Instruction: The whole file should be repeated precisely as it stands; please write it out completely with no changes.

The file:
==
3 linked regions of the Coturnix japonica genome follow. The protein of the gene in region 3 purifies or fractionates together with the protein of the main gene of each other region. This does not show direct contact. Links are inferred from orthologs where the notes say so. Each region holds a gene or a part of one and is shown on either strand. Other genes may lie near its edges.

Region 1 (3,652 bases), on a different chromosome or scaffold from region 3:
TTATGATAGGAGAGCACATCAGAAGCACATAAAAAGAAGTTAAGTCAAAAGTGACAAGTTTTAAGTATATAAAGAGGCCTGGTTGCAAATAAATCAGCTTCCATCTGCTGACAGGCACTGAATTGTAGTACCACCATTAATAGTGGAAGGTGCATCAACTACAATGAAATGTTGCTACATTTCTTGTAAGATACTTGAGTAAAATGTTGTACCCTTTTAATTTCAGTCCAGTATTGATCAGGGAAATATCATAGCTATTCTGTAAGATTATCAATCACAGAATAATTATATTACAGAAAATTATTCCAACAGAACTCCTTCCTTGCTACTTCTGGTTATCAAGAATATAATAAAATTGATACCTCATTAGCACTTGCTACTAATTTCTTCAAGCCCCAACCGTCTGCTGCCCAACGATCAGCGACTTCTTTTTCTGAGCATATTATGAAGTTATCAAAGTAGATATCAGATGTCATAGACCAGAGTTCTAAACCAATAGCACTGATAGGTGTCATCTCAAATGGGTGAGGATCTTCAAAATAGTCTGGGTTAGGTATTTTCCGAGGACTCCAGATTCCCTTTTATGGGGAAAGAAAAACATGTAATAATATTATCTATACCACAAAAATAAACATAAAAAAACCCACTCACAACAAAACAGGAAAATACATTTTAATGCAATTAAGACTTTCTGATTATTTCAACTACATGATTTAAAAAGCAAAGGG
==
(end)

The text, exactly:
3 linked regions of the Coturnix japonica genome follow. The protein of the gene in region 3 purifies or fractionates together with the protein of the main gene of each other region. This does not show direct contact. Links are inferred from orthologs where the notes say so. Each region holds a gene or a part of one and is shown on either strand. Other genes may lie near its edges.

Region 1 (3,652 bases), on a different chromosome or scaffold from region 3:
TTATGATAGGAGAGCACATCAGAAGCACATAAAAAGAAGTTAAGTCAAAAGTGACAAGTTTTAAGTATATAAAGAGGCCTGGTTGCAAATAAATCAGCTTCCATCTGCTGACAGGCACTGAATTGTAGTACCACCATTAATAGTGGAAGGTGCATCAACTACAATGAAATGTTGCTACATTTCTTGTAAGATACTTGAGTAAAATGTTGTACCCTTTTAATTTCAGTCCAGTATTGATCAGGGAAATATCATAGCTATTCTGTAAGATTATCAATCACAGAATAATTATATTACAGAAAATTATTCCAACAGAACTCCTTCCTTGCTACTTCTGGTTATCAAGAATATAATAAAATTGATACCTCATTAGCACTTGCTACTAATTTCTTCAAGCCCCAACCGTCTGCTGCCCAACGATCAGCGACTTCTTTTTCTGAGCATATTATGAAGTTATCAAAGTAGATATCAGATGTCATAGACCAGAGTTCTAAACCAATAGCACTGATAGGTGTCATCTCAAATGGGTGAGGATCTTCAAAATAGTCTGGGTTAGGTATTTTCCGAGGACTCCAGATTCCCTTTTATGGGGAAAGAAAAACATGTAATAATATTATCTATACCACAAAAATAAACATAAAAAAACCCACTCACAACAAAACAGGAAAATACATTTTAATGCAATTAAGACTTTCTGATTATTTCAACTACATGATTTAAAAAGCAAAGGG